IBRIM, a town of Africa, Nubia, lately the capital of the country of the Barabas, with a citadel on the summit of a mountain. In 1811 it was destroyed by the Mamelukes, who here made their last stand against the pacha of Egypt, and were compelled to retreat into Dongola. It is situated at the s extremity of a ridge of mountains, on the right bank of the Nile, 20 m sw Dehr, the present capital.


Snæfell, a promontory on the w coast, is esteemed the highest, being computed at 4560 feet. Mount Hecla is 18 m from the s coast, about 4000 feet in height, and a noted volcano; but there are several other volcanos, and many sulphurous and hot springs. Some of the latter, called geysers, frequently throw up boiling water: principal one has a basin 51 feet in diameter, and in the centre an orifice 17 feet over, in which the water rises and falls; and from this pipe, in violent eruptions, a column of boiling water is frequently, by a sudden jet, shot up perpendicularly 130 feet, or thrown out diagonally to a great distance. In 1783, the most tremendous volcanic eruption on record, accompanied by violent wind and rain, took place in this island. On mount Skapta, 49 m NE of Hecla, three fire-spouts broke out in the Nw part, which, after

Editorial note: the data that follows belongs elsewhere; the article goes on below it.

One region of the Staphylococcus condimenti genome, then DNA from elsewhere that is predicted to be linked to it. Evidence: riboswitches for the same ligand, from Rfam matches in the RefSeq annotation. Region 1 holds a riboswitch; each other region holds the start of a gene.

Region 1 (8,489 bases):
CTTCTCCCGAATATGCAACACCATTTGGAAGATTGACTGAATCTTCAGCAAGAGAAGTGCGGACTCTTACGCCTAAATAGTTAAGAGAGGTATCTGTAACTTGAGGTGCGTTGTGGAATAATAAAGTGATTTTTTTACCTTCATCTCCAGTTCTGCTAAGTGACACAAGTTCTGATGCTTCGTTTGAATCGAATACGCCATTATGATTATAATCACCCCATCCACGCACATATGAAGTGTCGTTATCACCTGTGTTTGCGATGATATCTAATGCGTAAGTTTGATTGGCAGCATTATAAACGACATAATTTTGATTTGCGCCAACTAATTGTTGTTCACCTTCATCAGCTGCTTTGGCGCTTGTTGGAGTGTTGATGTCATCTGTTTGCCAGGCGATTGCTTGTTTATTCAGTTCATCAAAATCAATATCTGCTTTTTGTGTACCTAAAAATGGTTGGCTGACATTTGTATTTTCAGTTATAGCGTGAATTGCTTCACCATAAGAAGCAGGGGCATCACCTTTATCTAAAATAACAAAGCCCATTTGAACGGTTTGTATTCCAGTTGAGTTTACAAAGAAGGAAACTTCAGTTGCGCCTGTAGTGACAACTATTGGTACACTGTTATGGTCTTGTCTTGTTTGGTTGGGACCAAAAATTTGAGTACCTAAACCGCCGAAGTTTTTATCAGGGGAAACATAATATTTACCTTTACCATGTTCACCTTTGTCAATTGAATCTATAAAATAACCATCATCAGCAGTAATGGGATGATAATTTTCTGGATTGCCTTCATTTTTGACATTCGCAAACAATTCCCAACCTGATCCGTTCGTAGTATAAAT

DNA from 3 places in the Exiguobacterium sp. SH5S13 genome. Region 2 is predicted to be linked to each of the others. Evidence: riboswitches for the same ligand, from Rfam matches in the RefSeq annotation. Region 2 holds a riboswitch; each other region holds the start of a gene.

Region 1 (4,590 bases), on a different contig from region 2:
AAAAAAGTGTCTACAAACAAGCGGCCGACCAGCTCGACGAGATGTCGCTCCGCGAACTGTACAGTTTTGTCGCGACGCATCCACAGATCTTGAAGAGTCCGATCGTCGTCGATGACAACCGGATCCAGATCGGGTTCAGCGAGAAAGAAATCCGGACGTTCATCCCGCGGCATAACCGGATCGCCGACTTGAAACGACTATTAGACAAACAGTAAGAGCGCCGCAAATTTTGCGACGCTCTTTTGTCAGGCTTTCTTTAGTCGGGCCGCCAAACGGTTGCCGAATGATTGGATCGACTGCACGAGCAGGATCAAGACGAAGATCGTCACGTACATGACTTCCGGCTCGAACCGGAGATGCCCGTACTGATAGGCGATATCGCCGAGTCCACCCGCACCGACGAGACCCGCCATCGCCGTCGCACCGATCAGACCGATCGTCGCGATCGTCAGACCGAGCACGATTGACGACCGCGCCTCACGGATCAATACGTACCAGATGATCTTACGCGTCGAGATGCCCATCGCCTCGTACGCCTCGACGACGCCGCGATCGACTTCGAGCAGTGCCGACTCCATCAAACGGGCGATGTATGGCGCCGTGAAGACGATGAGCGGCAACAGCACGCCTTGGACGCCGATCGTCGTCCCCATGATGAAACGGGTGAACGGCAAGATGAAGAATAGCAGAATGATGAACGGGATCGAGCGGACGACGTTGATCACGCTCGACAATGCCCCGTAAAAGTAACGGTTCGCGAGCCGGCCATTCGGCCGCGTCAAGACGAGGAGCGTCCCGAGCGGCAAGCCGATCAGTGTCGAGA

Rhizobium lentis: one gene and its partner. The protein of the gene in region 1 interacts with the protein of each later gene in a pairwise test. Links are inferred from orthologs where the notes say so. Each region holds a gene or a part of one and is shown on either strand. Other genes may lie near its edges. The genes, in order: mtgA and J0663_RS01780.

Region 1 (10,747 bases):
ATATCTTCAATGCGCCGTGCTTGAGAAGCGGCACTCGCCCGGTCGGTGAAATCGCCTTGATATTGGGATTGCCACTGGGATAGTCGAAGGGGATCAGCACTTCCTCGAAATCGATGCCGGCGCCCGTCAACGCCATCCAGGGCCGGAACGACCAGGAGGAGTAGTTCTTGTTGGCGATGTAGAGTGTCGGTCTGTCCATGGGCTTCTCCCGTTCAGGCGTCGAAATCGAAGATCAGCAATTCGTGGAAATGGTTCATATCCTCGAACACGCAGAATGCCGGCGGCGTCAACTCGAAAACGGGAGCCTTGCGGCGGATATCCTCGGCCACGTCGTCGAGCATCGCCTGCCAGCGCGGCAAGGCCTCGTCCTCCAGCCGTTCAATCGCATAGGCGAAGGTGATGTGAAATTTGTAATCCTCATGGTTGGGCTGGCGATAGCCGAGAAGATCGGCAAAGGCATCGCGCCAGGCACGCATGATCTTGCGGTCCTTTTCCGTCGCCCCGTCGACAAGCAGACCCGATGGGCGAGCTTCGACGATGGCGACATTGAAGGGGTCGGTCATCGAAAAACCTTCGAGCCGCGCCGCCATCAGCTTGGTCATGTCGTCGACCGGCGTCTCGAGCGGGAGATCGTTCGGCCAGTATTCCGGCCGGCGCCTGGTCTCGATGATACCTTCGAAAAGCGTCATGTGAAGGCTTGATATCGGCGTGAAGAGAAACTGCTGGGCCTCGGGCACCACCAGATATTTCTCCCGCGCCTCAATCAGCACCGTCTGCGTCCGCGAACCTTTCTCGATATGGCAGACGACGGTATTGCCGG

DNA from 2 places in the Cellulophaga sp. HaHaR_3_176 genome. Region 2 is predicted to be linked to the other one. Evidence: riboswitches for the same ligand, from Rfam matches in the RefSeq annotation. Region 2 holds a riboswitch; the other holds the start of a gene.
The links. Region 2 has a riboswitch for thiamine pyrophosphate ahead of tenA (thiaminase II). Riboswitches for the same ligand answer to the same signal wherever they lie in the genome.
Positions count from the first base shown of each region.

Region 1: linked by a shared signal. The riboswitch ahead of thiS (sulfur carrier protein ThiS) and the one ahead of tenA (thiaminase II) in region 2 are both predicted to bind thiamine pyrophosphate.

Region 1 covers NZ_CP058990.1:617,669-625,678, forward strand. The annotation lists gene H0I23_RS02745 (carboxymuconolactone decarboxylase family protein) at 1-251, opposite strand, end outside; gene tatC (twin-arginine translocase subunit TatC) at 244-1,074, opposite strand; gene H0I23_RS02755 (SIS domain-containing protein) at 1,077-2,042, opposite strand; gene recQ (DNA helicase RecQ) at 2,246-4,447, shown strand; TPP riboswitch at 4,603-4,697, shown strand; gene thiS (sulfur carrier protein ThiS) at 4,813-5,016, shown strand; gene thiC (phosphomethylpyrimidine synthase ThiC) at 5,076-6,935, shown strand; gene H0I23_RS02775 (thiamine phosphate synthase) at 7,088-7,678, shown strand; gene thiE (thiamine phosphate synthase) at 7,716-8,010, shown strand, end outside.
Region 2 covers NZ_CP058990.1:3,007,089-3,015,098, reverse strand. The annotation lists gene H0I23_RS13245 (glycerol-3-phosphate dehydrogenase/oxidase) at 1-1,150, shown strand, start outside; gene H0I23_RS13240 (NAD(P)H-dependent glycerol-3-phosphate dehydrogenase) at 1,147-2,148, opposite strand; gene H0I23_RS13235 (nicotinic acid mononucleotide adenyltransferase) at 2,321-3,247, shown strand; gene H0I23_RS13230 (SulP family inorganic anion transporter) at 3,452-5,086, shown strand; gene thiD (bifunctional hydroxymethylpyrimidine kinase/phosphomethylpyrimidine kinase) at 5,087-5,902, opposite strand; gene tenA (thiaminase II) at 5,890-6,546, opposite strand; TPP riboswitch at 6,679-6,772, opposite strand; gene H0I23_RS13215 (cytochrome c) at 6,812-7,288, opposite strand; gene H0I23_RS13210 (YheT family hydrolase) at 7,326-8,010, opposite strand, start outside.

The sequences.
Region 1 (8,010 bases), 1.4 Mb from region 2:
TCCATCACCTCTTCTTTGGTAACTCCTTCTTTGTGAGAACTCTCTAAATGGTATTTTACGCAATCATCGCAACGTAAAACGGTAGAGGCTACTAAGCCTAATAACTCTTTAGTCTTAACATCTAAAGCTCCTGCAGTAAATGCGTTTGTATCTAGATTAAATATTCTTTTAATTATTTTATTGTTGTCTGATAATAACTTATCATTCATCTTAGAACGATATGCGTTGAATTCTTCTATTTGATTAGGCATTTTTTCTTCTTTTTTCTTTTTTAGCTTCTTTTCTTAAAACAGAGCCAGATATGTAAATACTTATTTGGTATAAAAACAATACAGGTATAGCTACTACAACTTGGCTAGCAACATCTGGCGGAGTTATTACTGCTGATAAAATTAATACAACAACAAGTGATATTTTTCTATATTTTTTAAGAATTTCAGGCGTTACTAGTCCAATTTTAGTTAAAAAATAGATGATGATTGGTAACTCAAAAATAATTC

IBURG, a town of Hannover, province rising to a considerable height in the air, Osnabrück, 13 m s by E Osnabrück.